CLOSE
Original image

55 Two-Letter Combinations That Actually Count in 'Words With Friends'

Original image

"THAT's a word?"

If you play Words With Friends and are frequently demoralized by opponents scoring very big points using very small words, this list will help you up your game. If you don't play Words With Friends, perhaps you can work these into conversation.

Aa – Noun of Hawaiian origin describing volcanic rock consisting of angular blocks of lava with a very rough surface.

Ae – A Scot adjective meaning “one.” (The game appears to have an affinity for the Scots.)

Ag – An informal noun, short for “agriculture,” or an informal adjective, short for “agricultural.”

Ai – An “ai” is one of four species of three-toed sloth. They are native to Central and South America and one-degree toeier one than two-toed sloths.

Ar – The most likely definitions of “ar” that this could represent: a variant of “are,” or the spelling of the letter ‘R’ (see “ef” below for further commentary).

Aw – An interjection expressing sympathy, tenderness, disapproval or disbelief. (As in, “Aw, a rookie player unfamiliar with the fact that ‘qi’ is likely to be used in all our games. Poor thing.”)

Ay – An archaic adverb meaning “always” or an archaic interjection used as an expression of sorrow.

Ba – A noun referring to an aspect of the soul in Egyptian religion represented as a bird with a human head. Also, the second letter of the Arabic alphabet.

Da – From the Italian and Portuguese, a preposition meaning “from” or “of” – we see this mostly in names like Leonardo Da Vinci.

De – A French, Spanish, and Portuguese preposition meaning “from” or “of,” often used in surnames – we also see this in names like Danny DeVito (a fellow Renaissance Man).

Ed – An informal shortening of “education,” as in “driver’s ed.”

Ef – The spelling of the letter “f.” (As in, “Why the ef would they accept the spellings of letters?”)

Eh – An interjection expressing questioning surprise or seeking the repetition or confirmation of a statement or question.

Em – The spelling of the letter “m”

En – Another letter spelling (If your opponent employs all of these, you can tell him or her to go straight to aitch.)

Er – An interjection used to represent a pause, hesitation, or uncertainty. (The second-most popular word in Public Speaking 101, right after “like.”)

Et – Not sure if the game is accepting “et” as the nonstandard past tense of “eat” used primarily in the North Atlantic, South Midland and Southern United States or as a noun suffix having a diminutive force (as in “tablet”) Either way, weird.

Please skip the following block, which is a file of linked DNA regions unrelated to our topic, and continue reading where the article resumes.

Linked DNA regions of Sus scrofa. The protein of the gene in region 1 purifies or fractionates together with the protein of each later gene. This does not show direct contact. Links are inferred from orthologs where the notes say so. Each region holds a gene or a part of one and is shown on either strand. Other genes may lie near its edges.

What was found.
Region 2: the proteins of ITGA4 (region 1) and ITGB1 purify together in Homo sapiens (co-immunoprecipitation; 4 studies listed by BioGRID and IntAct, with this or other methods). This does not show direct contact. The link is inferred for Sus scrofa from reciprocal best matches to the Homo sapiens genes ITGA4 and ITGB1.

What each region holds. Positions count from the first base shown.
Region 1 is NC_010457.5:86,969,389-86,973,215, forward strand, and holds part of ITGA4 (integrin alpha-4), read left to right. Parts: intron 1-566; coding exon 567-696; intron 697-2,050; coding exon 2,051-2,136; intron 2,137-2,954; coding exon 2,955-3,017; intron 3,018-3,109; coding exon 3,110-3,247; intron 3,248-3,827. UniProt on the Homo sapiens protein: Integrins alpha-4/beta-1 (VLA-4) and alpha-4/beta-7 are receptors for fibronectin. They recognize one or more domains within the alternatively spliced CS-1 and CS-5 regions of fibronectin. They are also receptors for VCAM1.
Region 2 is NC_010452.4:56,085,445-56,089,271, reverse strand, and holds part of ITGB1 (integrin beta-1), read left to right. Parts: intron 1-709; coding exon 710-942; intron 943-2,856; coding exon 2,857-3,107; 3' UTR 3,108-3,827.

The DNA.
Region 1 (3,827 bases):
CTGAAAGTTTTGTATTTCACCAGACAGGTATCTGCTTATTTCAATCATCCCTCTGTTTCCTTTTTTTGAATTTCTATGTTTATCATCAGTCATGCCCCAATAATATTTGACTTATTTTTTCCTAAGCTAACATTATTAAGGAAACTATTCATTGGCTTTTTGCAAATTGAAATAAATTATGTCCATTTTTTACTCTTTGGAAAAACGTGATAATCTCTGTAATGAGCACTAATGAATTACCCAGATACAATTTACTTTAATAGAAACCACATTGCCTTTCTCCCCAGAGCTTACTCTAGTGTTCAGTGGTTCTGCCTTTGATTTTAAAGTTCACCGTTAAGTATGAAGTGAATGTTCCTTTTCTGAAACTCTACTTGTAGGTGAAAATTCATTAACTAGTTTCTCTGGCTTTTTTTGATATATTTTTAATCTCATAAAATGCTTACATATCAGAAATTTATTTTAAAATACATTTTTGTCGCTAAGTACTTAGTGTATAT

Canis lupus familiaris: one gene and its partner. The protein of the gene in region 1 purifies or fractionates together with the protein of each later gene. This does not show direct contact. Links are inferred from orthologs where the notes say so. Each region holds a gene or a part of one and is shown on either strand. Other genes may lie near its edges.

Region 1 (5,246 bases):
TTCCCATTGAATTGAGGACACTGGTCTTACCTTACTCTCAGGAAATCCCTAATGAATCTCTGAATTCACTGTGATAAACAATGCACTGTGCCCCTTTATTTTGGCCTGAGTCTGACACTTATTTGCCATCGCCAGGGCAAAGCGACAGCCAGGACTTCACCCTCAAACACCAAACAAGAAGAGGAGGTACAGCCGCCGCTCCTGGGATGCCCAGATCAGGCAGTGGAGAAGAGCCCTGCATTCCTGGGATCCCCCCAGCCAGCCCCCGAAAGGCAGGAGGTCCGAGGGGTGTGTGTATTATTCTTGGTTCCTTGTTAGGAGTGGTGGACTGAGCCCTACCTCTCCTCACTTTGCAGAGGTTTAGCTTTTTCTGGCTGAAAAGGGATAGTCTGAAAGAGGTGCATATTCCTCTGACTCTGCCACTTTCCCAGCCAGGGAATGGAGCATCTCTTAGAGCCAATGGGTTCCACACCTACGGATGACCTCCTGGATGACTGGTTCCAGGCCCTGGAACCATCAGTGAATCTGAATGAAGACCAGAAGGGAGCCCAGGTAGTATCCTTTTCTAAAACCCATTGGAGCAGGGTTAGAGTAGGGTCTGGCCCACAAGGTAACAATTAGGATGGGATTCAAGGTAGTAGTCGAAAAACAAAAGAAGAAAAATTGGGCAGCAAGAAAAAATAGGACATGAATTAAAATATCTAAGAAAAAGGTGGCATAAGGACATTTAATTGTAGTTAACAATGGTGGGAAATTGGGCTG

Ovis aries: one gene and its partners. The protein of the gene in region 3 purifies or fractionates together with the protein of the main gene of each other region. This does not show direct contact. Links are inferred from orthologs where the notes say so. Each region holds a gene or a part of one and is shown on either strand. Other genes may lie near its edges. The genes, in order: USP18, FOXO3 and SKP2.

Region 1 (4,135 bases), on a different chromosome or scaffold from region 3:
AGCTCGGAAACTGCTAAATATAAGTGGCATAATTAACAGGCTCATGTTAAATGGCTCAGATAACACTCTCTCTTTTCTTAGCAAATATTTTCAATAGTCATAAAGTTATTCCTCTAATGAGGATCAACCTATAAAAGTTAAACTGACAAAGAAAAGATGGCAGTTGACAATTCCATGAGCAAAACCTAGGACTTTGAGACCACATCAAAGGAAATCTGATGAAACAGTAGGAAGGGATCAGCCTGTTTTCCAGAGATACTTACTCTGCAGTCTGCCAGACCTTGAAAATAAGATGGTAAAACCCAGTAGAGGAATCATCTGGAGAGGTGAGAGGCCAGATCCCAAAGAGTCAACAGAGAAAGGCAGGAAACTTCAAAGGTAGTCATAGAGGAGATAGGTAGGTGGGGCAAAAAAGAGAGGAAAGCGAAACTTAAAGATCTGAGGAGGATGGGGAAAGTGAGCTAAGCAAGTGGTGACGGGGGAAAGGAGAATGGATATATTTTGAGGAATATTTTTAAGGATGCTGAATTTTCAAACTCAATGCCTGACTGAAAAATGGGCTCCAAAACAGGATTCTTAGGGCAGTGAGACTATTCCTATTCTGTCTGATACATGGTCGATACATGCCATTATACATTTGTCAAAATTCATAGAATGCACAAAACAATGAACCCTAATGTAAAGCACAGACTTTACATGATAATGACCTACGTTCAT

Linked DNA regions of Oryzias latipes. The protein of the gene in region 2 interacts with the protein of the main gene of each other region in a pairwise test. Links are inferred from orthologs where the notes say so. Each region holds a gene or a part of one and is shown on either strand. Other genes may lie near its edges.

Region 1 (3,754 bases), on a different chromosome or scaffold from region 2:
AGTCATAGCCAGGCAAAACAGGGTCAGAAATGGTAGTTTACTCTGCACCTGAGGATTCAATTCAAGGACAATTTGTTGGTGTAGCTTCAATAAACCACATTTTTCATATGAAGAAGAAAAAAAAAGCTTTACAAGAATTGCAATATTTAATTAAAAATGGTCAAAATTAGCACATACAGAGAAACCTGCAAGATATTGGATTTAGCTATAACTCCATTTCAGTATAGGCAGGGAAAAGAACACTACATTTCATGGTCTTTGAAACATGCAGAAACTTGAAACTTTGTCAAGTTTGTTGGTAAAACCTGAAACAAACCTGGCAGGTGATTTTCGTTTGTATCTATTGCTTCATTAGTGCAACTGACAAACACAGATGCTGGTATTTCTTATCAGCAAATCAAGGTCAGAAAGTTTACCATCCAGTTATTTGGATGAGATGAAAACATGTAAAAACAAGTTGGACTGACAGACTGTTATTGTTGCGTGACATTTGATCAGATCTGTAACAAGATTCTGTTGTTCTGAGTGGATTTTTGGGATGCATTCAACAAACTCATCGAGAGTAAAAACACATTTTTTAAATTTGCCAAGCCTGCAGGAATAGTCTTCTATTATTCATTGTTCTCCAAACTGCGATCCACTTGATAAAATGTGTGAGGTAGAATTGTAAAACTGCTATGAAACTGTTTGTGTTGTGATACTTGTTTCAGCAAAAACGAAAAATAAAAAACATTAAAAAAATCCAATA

Ex – Short for "excluding."

Fa – The syllable for the fourth tone of the diatonic scale (A.K.A. "A long, long way to ruuuun.")

Fe – No idea why this is accepted, but it is the symbol for iron.

Gi – A two-piece garment, usually white in color, worn by barefooted martial arts participants consisting of pants and a wraparound jacket with a cloth belt – short for keikogi or dogi. (I am not sure what they call it when the individual slips on some shoes.)

Hm – They are actually accepting this as an interjection expressing thoughtful absorption, hesitation, doubt, or perplexity. I always thought it had many more ‘M’s.

Ho – An interjection used as a call to attract attention (as in “Westward, ho!"), to exclaim delight or surprise. Or to tell a horse to stop.

Id – The Freudian component of consciousness that seeks satisfaction according to the pleasure principle. Probably the reason you are playing Words With Friends in the first place.

Jo – A Scot word for “sweetheart.” (As in, when the Jersey Shore cast does Season 12 in Scotland, Sammi will be “Sammi Jo.”) Its plural, “joes,” is also accepted.

Ka – A spiritual entity that is part of an individual believed to live within the body and survive after death.

Ki – The Earth goddess in Sumerian mythology.

Lo – An interjection meaning “look!” or “see!” Usually used as a part of the expression “lo and behold.” (Lo! Look how many two-letter interjections there are!)

Mi – The syllable for the third tone of the diatonic scale (A.K.A. "A name I call myself.")

Mm – I am not sure why this is accepted but it sure is handy to know. Maybe it's like “hm,” but used to express that something is yummy. I also thought this word had more ‘M’s.

Mu – The 12th letter of the Greek alphabet.

Na – Appears to be accepted as a variant of “no.”

Ne – I'm not sure exactly why "ne" is accepted. But it is. I swear. I saw it. It's the symbol for neon and the abbreviation for Nebraska, but neither appears to be the reason it's allowed.

Nu – The 13th letter of the Greek alphabet.

Od – A hypothetical force formerly believed to pervade all nature and be manifested in magnetism, mesmerism, chemical actions, etc. Also known as vital energy or life force. (“May the od be with you” may be a fun new joke to test out among your Star Wars-loving friends. Let us know how that goes.)

Oe – In addition to being the abbreviation for Old English (both the language and the malt liquor), oe is an interjection of Scottish origin used to express dismay, pain, annoyance, or the like. Along with “oi” (also accepted), it is a variant of “oy” (also accepted).

Oi – See above.

Om – The supreme and most sacred syllable in Hinduism and Buddhism believed to be the spoken essence of the universe.

Op – As far as I can tell, this is a shortened form of the word “optical” used in the phrase “op art,” which describes a style of abstract art where lines, forms, and space are organized in a way that creates optical illusions of an ambiguous nature. It is also listed as an abbreviation of “opus.”

Os – A plural noun that can mean a bone or a mouth/orifice.

Oy – se “oe” and “oi” above.

Pe – The 17th letter of the Hebrew alphabet.

Pi – 3.141592653589793238462643383279502884197169399375105820974944592307816
40628620899862803482534211706798214808651328230664709384460955058223172
53594081284811174502841027019385211055596446229489549303819644288109756
65933446128475648233786783165271201909145648566923460348610454326648213